After a few weeks of Dwight-Angela-Andy drama, last night The Office got back to its roots with some out-of-nowhere inanity in the form of a heated debate between two sides of the Dunder Mifflin staff over an eternal question of our age: Is Hilary Swank hot?

Some viewers found the sequence pointless—but isn’t that the point? The Office loves to investigate extremes in how far its characters will go to amuse themselves and challenge each other, no matter the issue. The Swank Debate contained a lot of quintessential Office elements: it let the dynamic ensemble cast shine, and struck that essential middle chord between totally relatable and totally ridiculous. Many of us have held the Swank Debate with friends before, but would any of us ever go so far as to map the symmetry of her face to defend our side?

This is American-style democracy at its finest, and most hilarious. The whole thing reminded me of a Senate session—each side became entrenched in its own side and caught up in polarizing definitions. One of the things I love most about The Office is that it’s the only show on prime-time television that would devote half its episode to an intellectual discussion about what the word “hot” even means. In the end, the Yes party won the majority vote at Dunder Mifflin, but the No’s made several compelling arguments, including Kevin’s revelation that the real surprise in Boys Don’t Cry isn’t that Swank’s character, Brandon Teena, is a girl, but that Swank isn’t a boy. Others conceded that she was “attractive” or maybe even “beautiful,” but not “hot.” As Kevin so profoundly puts it: ““A painting can be beautiful. But I don’t want to bang a painting.” So wise, and yet so stupid. That pretty much sums up the Swank debate as a whole.

The other part of the episode followed Michael and Dwight as they go on assignment to investigate Prince Family Paper, a small area competitor that Dunder Mifflin wants to put out of business. We see Michael’s conscience at work as he tries to navigate between his human sympathy for the small-business family and the pressures from David Wallace and Dwight to be the “big shark” in the Darwin business model. There were a few points in this plot that I thought could have been pushed further to showcase Michael’s dilemma, such as the chase scene through the office, when I thought Michael would surely destroy the client list. But the fact that he doesn’t is another intriguing layer to his persona, and a testament to the show’s quality writing—it was surprising when he finally gave in to the system, but not out of character. As for weakness in the Prince Paper plot, the quality one-liners it produced, including Michael’s latest oblivious gaffe (“Ooh, Vietnam. I hear it’s lovely.”) made up for that in my eyes.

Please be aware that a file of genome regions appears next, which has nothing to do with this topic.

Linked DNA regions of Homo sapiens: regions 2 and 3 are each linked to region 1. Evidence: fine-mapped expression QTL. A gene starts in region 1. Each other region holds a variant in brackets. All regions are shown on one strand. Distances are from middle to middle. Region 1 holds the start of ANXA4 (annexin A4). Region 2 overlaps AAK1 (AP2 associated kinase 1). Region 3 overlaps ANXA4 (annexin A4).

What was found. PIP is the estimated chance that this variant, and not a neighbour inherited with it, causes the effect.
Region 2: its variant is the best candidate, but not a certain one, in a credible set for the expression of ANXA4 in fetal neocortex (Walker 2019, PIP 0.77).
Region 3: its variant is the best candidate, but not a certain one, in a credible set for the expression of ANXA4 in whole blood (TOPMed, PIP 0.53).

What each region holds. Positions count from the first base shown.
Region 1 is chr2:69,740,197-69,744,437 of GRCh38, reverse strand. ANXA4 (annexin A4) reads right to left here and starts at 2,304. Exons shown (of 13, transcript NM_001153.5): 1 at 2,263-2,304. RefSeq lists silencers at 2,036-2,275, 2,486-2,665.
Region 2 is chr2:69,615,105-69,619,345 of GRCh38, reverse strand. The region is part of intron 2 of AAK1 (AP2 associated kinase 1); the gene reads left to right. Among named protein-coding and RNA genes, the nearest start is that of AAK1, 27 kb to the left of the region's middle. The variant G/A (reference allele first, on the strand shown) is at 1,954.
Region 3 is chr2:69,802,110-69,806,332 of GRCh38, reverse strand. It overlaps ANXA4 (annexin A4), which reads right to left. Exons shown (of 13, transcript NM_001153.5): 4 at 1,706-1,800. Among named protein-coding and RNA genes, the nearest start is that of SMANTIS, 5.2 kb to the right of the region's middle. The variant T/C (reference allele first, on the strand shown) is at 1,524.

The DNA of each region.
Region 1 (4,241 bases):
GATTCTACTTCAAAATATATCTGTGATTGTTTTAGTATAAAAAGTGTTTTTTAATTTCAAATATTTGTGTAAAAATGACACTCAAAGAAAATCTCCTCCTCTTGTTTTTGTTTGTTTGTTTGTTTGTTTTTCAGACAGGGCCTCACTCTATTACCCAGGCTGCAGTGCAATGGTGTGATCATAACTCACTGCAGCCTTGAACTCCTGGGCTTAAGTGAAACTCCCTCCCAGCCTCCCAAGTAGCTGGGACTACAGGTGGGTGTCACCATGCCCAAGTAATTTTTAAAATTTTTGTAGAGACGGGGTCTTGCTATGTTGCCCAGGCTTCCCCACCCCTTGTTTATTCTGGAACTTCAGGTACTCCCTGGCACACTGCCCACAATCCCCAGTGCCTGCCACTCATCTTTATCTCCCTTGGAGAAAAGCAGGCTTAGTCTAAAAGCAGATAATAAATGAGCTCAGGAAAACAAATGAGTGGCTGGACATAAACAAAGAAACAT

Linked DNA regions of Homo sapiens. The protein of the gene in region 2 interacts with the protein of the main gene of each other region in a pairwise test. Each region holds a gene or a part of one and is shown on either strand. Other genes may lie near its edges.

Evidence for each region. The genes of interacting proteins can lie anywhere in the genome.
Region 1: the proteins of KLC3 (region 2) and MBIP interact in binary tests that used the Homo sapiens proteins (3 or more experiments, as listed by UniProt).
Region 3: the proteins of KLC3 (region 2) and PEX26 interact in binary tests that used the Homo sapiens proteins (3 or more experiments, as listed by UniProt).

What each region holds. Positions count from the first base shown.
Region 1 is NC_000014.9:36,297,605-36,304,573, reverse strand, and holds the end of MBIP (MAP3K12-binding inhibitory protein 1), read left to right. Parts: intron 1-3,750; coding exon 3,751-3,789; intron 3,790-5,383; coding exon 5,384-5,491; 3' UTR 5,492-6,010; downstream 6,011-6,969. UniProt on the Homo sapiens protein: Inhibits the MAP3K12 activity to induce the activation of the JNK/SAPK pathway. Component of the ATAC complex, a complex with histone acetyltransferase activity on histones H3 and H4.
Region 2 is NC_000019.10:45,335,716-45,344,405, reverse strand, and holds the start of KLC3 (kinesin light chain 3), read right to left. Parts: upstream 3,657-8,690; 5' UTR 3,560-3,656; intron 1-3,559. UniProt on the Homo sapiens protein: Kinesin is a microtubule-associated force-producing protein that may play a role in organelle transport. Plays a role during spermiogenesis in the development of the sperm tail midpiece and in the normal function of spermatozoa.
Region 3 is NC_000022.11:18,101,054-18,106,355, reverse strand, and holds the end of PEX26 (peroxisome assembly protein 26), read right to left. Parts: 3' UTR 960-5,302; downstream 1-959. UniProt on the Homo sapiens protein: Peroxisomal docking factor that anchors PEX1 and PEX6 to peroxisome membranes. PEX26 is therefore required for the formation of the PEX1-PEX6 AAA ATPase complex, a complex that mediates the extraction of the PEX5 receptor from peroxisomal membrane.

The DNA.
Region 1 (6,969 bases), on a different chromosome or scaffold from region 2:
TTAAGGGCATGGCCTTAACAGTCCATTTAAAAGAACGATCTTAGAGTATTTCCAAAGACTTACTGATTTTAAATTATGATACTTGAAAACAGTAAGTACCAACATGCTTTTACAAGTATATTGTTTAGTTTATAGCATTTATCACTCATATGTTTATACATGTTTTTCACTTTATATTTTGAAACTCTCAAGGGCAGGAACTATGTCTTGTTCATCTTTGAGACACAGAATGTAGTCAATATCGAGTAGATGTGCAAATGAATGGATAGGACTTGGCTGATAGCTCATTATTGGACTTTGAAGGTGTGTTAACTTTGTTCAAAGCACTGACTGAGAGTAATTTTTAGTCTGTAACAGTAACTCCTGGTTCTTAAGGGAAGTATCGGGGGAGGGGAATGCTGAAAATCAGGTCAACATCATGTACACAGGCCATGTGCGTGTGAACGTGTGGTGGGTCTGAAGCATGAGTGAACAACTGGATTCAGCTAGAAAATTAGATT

Much like the Hilary Swank issue, The Office audience seems split on whether recent episodes have been some of the best or the worst of the series. The show’s tone certainly has shifted recently, and there has been a marked absence of motifs (Michael’s hatred for Toby, for example, or the Office vs. Warehouse struggles, or even much Jim and Pam action) that have made up the core elements in the past. Michael seems a little more serious about his work lately, and the whole Angela drama has kept Dwight and Andy from their hilarious/annoying office antics.

The show has been forging different terrain recently, but this Hilary Swank debate seemed a step back into familiar territory, with mixed success. Going forward, the question seems to be if The Office can continue to evolve in its focus without losing the magic that made it so successful in the first place.

We’ll just have to wait and see until February 1, when The Office returns with an all-new episode, “Stress Relief,” in which Michael will try to get his employees to relax before discovering that he is the number one stressor at work—leading to his insistence on a no-holds-barred roast of himself.

Best in Show

Best Quotes: “You know how I feel about IHOP! It’s socialist!” – Dwight

“Ooh, Vietnam, I hear it’s lovely.” – Michael

“Laughter is my job. Tears are my game. Law is my profession.” – Michael

 “A painting can be beautiful. But I don’t want to bang a painting.” – Kevin

“The old Stanley Hudson would have found something to complain about with this actress. But that’s no way to live life. Look at this healthy, sexy, pretty, strong young woman. C’mon, people! She. Is. Hot.” – Stanley

“She’s hot, okay. Because if you are saying that Hilary Swank is not hot, then you’re saying that I’m not hot, because obviously I’m not as hot as Hilary Swank!” – Kelly

Best Scene: The scene in the car when Dwight and Michael establish their “licking lips” code and enact the JAWS theme. Do I have to have a reason, other than that it was hilarious?

By the way, the BuddyTV office took a vote, and decided that no, Hilary Swank is NOT hot, by a margin of 11 to 8. What’s your take? Vote and sound off below!

-Meghan Carlson, BuddyTV Staff Writer
Image courtesy of NBC

Meghan Carlson

Senior Writer, BuddyTV

Meghan hails from Walla Walla, WA, the proud home of the world’s best sweet onions and Adam West, the original Batman. An avid grammarian and over-analyzer, you can usually find her thinking too hard about plot devices in favorites like The OfficeIt’s Always Sunny in Philadelphia, and How I Met Your Mother. In her spare time, Meghan enjoys drawing, shopping, trying to be funny (and often failing), and not understanding the whole Twilight thing. She’s got a BA in English and Studio Art from Whitman College, which makes her a professional arguer, daydreamer, and doodler.